He is the first former statesman to take the role as the world's top diplomat+ READ ARTICLE
António Guterres was today formally nominated by the U.N. Security Council as the organization’s next Secretary General, and in the coming days his name will be given to the 193-member General Assembly for formal approval.
Guterres, who was prime minister of Portugal from 1995 to 2002, will be the first national leader to take the role as the world’s top diplomat. But there will be no honeymoon period for 63-year-old former U.N. High Commissioner on Refugees (UNHCR). Come January, when he formally takes over from the departing Ban Ki-Moon, Guterres will lead the U.N. through the maelstrom of regional conflicts, including global rise in terrorism, a painful Syrian war, the international refugee crisis and an ever-growing gulf between Russia and the West.
The surprising ease of Guterres’s selection offers some hope that he may have more luck in office than Ban. The announcement from the Security Council, bitterly divided over a solution to Syria, came sooner than expected—most secretary general elections tend to last until early November. After Guterres won the unanimous backing of the Council in a Wednesday straw poll, U.S. Permanent Representative to the United Nations Samantha Powers remarked on this rare show of unity: “I think every day we go into the Security Council, we aspire for the kind of unity that we saw today, and on a crisis with carnage as horrific as that in Syria, the urgency of achieving that unity is no secret to anyone. And it’s not something we’ve achieved up to this point.”
This may be in part to Guterres reputation of being an effective leader within the U.N., having served as UNHCR for close to 11 years, says Kathy Calvin, President and CEO of the U.N. Foundation— an NGO started by Ted Turner to support U.N. causes. “[Guterres] took on the issue of the day,” says Calvin, noting the mounting displacement of millions fleeing the Middle East, and effectively called out “governments around the world to address this issue both in these places where migration starts and in the places where migrants and refugees end up” she says. Calvin, who worked with Guterres in 2009 over an initiative to deliver malaria nets to refugee camps, notes that during his time at the UNHCR she witnessed him reform and innovate the organization by taking funding out of the headquarters and “pushing more money out to the field.”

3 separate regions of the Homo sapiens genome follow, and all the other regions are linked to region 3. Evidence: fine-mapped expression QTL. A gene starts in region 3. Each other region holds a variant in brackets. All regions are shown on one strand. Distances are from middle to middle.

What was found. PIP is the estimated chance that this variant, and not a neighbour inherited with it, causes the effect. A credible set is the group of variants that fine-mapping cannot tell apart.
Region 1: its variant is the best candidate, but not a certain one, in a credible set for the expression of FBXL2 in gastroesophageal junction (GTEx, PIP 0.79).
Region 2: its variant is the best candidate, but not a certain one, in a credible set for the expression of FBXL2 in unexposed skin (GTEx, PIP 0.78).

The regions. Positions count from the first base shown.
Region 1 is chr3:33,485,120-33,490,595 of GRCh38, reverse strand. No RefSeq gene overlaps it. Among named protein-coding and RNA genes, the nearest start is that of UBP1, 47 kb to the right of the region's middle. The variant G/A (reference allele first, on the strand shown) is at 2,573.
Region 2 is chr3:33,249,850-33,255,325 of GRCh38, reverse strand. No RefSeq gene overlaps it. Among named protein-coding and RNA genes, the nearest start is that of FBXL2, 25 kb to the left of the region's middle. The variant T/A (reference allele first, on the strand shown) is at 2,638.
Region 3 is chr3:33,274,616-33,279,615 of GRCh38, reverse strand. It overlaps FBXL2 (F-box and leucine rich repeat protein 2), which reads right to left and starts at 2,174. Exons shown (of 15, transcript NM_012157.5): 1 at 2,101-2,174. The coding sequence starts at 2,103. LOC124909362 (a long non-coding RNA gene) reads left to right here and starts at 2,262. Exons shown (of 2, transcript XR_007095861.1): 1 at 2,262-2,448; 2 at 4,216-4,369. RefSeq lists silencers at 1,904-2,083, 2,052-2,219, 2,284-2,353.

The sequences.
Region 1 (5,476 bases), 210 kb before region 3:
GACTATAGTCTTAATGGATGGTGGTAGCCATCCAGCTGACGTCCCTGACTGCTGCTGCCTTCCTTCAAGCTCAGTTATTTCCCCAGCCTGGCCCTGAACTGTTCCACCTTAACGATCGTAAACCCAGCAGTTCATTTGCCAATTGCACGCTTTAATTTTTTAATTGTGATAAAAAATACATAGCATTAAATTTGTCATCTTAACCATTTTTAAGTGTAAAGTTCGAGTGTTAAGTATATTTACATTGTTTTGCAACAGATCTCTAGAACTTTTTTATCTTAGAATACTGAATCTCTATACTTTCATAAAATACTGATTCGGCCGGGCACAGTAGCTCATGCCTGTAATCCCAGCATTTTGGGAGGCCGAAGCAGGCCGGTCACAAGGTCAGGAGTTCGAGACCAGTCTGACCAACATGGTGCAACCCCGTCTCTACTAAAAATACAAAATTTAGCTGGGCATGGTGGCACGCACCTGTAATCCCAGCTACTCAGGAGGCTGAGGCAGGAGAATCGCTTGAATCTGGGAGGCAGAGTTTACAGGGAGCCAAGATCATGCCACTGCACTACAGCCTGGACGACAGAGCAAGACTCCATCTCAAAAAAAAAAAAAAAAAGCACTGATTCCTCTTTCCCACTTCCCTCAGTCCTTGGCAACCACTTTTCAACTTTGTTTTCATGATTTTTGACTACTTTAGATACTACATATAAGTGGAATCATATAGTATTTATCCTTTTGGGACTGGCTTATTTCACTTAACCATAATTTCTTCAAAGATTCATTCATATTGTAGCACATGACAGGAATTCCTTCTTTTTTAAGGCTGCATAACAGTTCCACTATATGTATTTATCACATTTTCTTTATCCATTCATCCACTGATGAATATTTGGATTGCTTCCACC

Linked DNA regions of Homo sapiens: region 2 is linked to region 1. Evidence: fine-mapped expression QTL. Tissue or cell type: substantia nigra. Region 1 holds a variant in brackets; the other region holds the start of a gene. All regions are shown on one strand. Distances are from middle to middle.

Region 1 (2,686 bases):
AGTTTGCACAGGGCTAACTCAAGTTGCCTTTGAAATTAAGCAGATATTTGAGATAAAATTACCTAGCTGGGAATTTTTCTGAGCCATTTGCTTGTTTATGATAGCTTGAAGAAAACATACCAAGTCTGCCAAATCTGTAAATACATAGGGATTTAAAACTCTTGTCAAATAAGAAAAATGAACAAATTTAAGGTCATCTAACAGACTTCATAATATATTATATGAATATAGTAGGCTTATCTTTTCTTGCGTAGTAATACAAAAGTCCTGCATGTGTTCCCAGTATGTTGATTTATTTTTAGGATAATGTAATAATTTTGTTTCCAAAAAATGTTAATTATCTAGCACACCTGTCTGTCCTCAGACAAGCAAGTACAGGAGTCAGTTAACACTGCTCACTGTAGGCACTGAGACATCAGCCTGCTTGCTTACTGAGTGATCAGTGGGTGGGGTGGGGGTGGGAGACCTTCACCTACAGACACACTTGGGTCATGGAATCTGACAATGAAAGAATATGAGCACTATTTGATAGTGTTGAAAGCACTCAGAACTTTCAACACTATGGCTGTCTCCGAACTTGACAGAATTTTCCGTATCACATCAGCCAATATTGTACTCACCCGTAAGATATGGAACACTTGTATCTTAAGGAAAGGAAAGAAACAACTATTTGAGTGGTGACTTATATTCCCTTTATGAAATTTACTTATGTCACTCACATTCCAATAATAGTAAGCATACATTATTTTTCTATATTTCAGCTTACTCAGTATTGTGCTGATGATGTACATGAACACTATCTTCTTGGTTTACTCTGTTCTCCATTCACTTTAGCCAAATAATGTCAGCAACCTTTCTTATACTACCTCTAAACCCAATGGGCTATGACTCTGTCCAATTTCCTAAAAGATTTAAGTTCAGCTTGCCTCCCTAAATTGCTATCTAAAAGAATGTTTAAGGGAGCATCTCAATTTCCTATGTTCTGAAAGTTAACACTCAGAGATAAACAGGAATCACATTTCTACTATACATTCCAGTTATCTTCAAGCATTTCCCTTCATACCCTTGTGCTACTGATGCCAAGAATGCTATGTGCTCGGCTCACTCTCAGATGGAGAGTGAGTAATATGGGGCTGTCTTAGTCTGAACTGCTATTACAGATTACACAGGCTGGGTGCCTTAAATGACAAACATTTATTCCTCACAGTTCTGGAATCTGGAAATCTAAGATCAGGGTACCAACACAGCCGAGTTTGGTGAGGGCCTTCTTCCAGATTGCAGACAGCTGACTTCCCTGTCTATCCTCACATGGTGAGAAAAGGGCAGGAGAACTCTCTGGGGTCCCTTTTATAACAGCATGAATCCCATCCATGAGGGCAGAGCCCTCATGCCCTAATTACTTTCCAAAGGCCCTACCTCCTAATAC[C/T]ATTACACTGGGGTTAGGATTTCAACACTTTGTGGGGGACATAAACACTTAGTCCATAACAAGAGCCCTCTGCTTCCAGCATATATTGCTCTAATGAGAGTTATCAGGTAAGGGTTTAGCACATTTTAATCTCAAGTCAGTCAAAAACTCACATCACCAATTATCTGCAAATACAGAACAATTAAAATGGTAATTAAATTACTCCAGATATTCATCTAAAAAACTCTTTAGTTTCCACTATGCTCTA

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He is seen as a clean break from Ban, who steps down from the position on Dec. 31. Ban’s 10-year tenure ship has seen some notable successes, like the Paris Agreement on climate change, which is now set to go into force within the month. But he has also been criticized for his soft-spoken personality. After helming a series of failed peace talks from Syria to Yemen, he also came to be viewed as a poor crisis manager, says Richard Gowan, a senior fellow at the European Council on Foreign Relations and an expert on U.N. affairs. “He does not have an instinctive sense of how to oversee U.N. peace operations or the sort of diplomacy needed to deal with people like [Syrian President Bashar] Assad” Gowen tells TIME. “He goes back to making decent yet ineffectual moral statements of peace in Syria and is not taken seriously in world stage.”
Ban was further criticized for his seeming reluctance to take a hard stance against Security Council members, who have effective veto power over U.N. actions. “As a former head of state [Guterres] has a bit more independence and capacity of autonomous thought that Ban did,” says Gowan. “He has been grappling the humanitarian consequences of these crises for years, while Ban had very little background with Middle East and Africa conflict, Guterres is picking up a file he knows very well.”
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Guterres has a raft of internal issues at the U.N. to deal with, along with his responsibilities as the world’s top diplomat. The U.N. secretariat he will run includes some 40,000 people, and is frequently accused of of being bloated and bureaucratic. In 2016, Anthony Banbury, the former assistant secretary general, resigned and penned a scathing letter about the body in the New York Times blaming “colossal mismanagement” to the what he saw as a failing U.N. That ranged from the U.N. taking an average 213 days to hire someone new, to lack of goal setting to allegations of sexual exploitation and abuse by its peacekeepers in the Central African Republic. “One thing I can say about Guterres is he by instinct is a strategist and not an organizational tinkerer,” says Gowan. “He is not someone who would get into the weeds of organizational issues, he will hopefully build a team of people who will do that.”
British negotiator Gladwyn Jebb, one of the drafters of the U.N.’s founding document, once wondered whether the organization’s founding fathers had aimed “too high for a wicked world.” Guterres’ solution? Humility. “Humility [is what I feel] about the huge challenges ahead of us, the terrible complexity of the modern world” he said from Lisbon on Thursday, Reuters reports. “But it is also humility that is required to serve the most vulnerable, victims of conflicts, of terrorism, rights violations, poverty and injustices of this world.”